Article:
A lot of people have an opinion that a software development engineer in the test is a more difficult, more responsible, more skilled position than that of an automation QA engineer who is actually just a ‘tester’. It’s because the SDET is almost a software developer: he deeply knows programming languages, design patterns, algorithms. He can create a high-quality, maintainable, and performant code. He creates tools for automated testing, writes his own frameworks – such kind of work is more complicated and, therefore, should be better-paying. That’s why many automation test engineers like to name themselves an SDET, alluding to their high skills and value.
Sure, everything said above is true, if and only if the SDET also has a deep knowledge of software testing methodologies and APPLIES it to his work. Unfortunately, in real life you can see the following situation:
There are two QA teams on a project – manual testers and automation testers (who proudly consider themselves SDETs). The manual team creates a set of test cases and passes them to the auto-team for automation. The automation team develops its own framework, converts the test cases to automated ones, writes test scripts, and runs them.
As you can see, there are two different roles: 1 – the team of highly skilled manual testers who write test cases and are responsible for the product quality, 2 – high skilled developers who convert manual test cases to automated scripts. Obviously, the manual test cases and the programming code will be much qualitative in terms of architecture and design.
But, there are also some cons:
When the automation team receives manual test cases as an input and produces automated scripts as an output only, it means that the team is not responsible for the product quality. It’s because they cannot be responsible for the product test coverage, test strategy, or test design quality – they do not do this. And it also means that the AUTO-TEAM is the only one in the project who IS NOT RESPONSIBLE FOR THE PRODUCT QUALITY!!! And therefore it is not motivated to give the product of high quality. Their goal is tons of test reports marked ‘passed’.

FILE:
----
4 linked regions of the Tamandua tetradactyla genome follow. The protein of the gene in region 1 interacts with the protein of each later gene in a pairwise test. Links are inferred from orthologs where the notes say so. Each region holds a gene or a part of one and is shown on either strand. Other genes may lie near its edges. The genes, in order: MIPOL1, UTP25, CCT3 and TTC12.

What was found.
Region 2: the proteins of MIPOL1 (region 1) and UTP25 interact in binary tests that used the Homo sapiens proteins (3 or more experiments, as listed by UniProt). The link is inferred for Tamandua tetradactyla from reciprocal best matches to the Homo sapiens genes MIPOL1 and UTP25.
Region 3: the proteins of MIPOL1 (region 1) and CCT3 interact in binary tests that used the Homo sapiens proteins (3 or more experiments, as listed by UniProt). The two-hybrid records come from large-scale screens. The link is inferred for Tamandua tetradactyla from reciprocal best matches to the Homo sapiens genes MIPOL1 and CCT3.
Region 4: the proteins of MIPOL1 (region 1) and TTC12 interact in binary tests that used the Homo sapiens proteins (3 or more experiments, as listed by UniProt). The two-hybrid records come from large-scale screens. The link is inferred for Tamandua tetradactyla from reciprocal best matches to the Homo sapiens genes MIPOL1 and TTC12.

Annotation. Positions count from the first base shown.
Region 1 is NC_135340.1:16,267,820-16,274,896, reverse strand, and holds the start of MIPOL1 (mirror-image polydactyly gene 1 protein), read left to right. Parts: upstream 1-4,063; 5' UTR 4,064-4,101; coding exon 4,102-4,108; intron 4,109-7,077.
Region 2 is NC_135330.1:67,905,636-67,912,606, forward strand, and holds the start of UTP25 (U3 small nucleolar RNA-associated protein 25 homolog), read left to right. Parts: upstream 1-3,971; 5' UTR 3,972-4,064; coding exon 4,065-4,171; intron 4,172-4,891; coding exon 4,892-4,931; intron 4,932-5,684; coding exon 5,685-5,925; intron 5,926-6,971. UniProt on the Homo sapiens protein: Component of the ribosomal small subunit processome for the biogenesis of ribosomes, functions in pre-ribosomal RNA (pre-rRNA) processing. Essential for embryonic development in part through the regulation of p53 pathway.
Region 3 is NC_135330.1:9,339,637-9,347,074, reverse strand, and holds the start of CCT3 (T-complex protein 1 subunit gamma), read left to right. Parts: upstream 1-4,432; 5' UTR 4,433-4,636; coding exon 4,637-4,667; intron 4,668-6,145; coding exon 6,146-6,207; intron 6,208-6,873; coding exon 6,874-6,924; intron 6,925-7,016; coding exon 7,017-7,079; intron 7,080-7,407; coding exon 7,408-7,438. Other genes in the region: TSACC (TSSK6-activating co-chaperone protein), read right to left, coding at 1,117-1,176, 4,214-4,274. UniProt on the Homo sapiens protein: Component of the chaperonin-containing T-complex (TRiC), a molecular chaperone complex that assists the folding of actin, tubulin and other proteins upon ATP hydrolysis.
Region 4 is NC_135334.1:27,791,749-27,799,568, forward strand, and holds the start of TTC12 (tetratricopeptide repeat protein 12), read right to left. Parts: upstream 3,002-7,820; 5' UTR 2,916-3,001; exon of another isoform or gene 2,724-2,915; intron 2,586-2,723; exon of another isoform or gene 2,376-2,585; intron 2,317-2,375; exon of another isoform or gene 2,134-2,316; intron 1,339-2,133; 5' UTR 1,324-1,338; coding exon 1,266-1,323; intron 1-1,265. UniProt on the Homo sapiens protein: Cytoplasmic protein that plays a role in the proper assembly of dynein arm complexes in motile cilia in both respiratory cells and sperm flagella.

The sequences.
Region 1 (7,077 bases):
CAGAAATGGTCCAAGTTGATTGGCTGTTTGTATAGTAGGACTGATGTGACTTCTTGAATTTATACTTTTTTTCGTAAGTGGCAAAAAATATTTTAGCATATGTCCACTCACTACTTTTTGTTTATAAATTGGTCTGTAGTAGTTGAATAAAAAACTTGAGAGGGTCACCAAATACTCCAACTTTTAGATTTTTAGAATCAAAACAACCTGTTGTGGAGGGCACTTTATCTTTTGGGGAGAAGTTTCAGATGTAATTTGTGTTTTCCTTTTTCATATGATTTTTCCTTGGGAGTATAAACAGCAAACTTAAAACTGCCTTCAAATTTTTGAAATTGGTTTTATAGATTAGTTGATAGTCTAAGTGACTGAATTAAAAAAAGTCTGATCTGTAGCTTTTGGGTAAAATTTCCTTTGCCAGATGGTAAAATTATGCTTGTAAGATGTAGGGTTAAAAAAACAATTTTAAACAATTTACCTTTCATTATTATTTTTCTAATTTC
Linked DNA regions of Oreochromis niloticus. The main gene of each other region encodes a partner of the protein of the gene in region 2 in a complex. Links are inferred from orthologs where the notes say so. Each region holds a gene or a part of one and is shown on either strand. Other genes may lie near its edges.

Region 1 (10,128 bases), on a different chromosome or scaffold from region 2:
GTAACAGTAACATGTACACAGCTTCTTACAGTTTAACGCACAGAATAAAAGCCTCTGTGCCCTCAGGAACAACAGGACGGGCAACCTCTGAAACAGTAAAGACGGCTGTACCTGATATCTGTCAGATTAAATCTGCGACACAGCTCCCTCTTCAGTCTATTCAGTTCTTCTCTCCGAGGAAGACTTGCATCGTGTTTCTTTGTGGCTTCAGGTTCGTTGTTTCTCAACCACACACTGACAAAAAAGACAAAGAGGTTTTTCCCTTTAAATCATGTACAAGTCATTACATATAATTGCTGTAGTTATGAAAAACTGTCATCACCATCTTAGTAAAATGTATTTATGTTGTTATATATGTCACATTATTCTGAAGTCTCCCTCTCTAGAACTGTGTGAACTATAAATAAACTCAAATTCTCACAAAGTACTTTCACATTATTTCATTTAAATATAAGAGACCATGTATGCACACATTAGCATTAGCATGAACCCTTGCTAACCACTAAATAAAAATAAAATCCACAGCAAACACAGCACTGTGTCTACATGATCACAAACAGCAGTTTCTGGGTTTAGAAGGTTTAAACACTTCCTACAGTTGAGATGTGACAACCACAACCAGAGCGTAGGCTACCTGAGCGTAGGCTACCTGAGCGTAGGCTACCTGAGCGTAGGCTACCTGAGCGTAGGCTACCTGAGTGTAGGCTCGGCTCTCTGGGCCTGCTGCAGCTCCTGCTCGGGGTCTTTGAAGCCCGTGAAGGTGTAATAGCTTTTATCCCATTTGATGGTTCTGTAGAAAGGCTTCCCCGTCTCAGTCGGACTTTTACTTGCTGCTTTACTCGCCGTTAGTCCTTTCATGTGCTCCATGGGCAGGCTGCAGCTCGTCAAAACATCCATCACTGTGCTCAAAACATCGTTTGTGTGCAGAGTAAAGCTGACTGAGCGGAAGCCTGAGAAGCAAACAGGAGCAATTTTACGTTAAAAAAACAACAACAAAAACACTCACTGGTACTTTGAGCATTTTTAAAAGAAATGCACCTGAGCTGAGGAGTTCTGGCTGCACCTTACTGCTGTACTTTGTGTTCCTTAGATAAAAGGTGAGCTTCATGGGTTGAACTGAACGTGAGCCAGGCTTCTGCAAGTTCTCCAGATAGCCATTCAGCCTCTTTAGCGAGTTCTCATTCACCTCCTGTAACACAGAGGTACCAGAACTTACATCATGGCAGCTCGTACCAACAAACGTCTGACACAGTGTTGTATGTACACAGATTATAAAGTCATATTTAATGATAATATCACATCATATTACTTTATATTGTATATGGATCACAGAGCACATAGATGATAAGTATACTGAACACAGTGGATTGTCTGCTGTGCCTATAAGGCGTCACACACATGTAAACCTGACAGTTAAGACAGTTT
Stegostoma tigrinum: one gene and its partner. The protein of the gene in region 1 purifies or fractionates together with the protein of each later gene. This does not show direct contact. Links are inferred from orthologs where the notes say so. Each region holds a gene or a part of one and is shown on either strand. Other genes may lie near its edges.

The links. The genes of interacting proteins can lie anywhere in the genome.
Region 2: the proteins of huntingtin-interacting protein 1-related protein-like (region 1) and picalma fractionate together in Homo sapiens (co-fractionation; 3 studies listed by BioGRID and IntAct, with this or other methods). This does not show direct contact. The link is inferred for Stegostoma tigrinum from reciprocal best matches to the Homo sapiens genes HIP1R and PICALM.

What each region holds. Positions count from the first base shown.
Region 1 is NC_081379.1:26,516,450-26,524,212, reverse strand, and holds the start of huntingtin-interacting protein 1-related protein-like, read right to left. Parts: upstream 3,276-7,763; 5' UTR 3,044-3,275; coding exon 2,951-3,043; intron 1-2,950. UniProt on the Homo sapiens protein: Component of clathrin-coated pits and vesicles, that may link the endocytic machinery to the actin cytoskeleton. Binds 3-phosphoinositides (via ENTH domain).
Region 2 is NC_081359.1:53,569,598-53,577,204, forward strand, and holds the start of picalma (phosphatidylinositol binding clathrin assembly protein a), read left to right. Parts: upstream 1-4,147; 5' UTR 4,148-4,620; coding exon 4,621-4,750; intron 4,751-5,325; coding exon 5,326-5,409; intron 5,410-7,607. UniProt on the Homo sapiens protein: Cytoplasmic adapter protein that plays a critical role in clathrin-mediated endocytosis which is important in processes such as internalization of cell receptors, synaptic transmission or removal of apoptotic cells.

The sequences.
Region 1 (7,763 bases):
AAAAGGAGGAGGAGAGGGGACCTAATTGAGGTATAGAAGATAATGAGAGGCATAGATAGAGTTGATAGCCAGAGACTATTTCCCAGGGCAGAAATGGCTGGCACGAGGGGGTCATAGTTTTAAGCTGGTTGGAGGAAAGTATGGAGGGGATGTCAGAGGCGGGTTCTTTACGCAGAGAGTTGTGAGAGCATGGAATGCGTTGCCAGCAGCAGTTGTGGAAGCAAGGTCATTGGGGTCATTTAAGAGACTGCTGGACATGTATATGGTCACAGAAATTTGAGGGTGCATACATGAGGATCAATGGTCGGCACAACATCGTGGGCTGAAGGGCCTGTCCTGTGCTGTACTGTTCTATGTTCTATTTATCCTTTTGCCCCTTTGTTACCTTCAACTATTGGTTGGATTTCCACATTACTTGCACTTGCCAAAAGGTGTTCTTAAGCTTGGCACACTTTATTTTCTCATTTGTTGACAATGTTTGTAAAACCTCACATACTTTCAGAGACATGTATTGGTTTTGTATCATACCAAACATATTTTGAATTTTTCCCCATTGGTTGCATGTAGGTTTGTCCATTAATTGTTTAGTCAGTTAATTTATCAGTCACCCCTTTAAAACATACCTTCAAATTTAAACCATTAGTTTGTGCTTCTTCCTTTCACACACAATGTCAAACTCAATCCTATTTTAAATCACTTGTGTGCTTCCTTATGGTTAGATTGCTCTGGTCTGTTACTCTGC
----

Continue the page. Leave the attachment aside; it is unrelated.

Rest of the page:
Simple example. Assume there is a defect found in the production branch.
Customer: why has it happened and who is responsible for that? Manual QA: I created a fine test case that covers everything you need, including the found defect. Then I passed the test case to the automation team. They converted the test case and ran it. Automation QA: I covered all the requirements and all are reports are green (all the tests are passed). Customer: But there is a defect! Manual QA: If you run my test cases manually, you will catch the defect. Automation QA: Our tools cannot catch such kind of bugs and It’s not my fault that the manual QA did not foresee that and did not provide a more suitable scenario. All my scripts exactly repeat the test cases, every single step.
To avoid a problem similar to the one described above, the SDET must have and apply his/her knowledge of manual software testing. He must be at the heart of the software development process as the customer’s advocate. In addition, he must be responsible for the product quality. So, any SDET must have a very deep knowledge of manual testing and preferably some working experience in this position. Sure, now he does pure automation and writes the code like a developer but he also must take part in the development of the test strategy, create his own test plans and test cases and be responsible for his part of the work.
If you hear someone calling himself an SDET, whereas this function is limited to the development of testing tools, you should know that this person must have come to the software testing from the development field (or always dreamt to be a developer but lacks qualification) and has an insufficient knowledge of software testing and reluctance to study it.
So, make your own conclusions but note that everything written above is only my personal opinion.